Home Business News Journal relied on false reporting for story on downtown snafu

News Journal relied on false reporting for story on downtown snafu

A Friday story on the Pensacola News Journal‘s website falsely reported that Pensacola city staff had unilaterally “redrawn” the boundaries of a downtown historic district.


The story — with the sensational headline “City of Pensacola shocks developers by redrawing downtown districts” — was originally published by reporter Joseph Baucum early Friday morning and was updated and edited several times throughout the day.

Baucum incorrectly reported that “the city’s Planning Services Division surprised corporation Two Hundred Garden West Inc. by expanding the perimeter of the Palafox Historic Business District.”

A screenshot of the story on the Pensacola News Journal’s website Friday. (Special to The Pulse)

The boundaries of the district were neither redrawn nor expanded, however, and the developer wasn’t surprised, having been informed of an error with the district’s boundaries earlier this week.

Despite the paper’s characterization, only the city council — not unelected staffers — has the power to change district boundaries, which are set by city ordinance. In reality, the boundaries for the district in question were erroneously depicted on an online map, which was corrected after staffers realized the error.

“No boundaries were altered or redrawn,” said city spokesman Vernon Stewart. “The district boundaries are described in the Land Development Code and can only be changed by City Council through an ordinance. Mr. Baucum created the impression in his reporting that a change to a city map placed a proposed development in a more restrictive district.  That is simply not the case.”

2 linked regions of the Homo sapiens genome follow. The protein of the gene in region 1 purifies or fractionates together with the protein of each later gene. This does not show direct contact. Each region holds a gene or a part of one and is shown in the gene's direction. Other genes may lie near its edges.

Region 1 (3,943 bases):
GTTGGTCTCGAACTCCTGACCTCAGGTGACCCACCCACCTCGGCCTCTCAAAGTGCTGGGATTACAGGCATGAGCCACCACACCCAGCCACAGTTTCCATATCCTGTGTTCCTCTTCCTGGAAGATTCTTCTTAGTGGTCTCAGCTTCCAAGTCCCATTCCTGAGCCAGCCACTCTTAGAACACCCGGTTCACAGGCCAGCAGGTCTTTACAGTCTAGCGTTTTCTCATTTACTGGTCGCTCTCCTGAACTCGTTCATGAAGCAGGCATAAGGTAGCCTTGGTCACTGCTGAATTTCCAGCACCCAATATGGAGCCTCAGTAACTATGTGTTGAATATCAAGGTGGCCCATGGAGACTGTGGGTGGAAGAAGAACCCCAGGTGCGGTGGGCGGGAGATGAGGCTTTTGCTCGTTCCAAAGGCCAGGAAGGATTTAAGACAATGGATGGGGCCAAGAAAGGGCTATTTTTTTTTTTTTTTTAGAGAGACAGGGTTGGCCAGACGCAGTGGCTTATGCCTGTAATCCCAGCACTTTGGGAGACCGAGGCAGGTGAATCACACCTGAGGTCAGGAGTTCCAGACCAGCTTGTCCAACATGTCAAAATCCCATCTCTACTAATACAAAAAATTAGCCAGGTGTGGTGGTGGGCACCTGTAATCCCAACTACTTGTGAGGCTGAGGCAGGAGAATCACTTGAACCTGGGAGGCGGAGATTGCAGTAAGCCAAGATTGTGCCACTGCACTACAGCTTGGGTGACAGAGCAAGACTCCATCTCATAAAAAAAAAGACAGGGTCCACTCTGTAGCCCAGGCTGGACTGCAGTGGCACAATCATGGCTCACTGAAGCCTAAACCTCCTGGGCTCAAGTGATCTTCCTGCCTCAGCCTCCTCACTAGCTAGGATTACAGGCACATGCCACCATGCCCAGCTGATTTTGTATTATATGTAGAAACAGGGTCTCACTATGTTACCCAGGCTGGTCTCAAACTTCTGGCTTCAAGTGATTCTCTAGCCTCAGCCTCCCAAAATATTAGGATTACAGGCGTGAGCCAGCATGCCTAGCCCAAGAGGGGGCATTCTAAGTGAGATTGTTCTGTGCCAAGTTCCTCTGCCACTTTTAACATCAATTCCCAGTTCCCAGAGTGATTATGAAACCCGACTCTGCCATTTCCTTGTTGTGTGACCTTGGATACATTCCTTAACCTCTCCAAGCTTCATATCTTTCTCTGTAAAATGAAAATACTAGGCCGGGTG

PNJ reporter Joseph Baucum. (Pensacola News Journal/Special to The Pulse)

While the News Journal report called it a “late-hour” change and an “unexpected twist,” city staff notified 200 Garden West of the mapping error on Tuesday, two days before their proposed project was set to be discussed by the city’s Architectural Review Board, Stewart said.

City planner Leslie Statler said she met with Baucum on Thursday afternoon and told him the district boundaries are codified and can’t be redrawn by staff. Statler even went so far as to have Baucum take a photograph of the applicable section of the City Code so that he would have it for his story, she said. Statler then followed up with an email to Baucum, telling him that she would have additional information for him on Friday morning.

But the News Journal apparently decided not to wait for the additional information, choosing instead to publish Baucum’s story around 6:00 a.m. on Friday morning.

“Instead of waiting to hear from Leslie, Mr. Baucum said in his article that she ‘declined to immediately explain why the city altered the map and the boundaries to the Palafox Historic District.’  That is a misrepresentation of what Leslie said and did,” Stewart said. “By omitting what Leslie said to the ARB members during the meeting, what she said to him after the meeting, and by failing to reference the document that he photographed, Mr. Baucum created an impression that city staff had made changes to an ordinance, had failed to notify anyone until the last minute, and then was unresponsive to his questions.”

Neither Baucum nor News Journal executive editor Lisa Nellesen-Savage responded to a request for comment. As of Friday evening, the paper had not corrected the errors.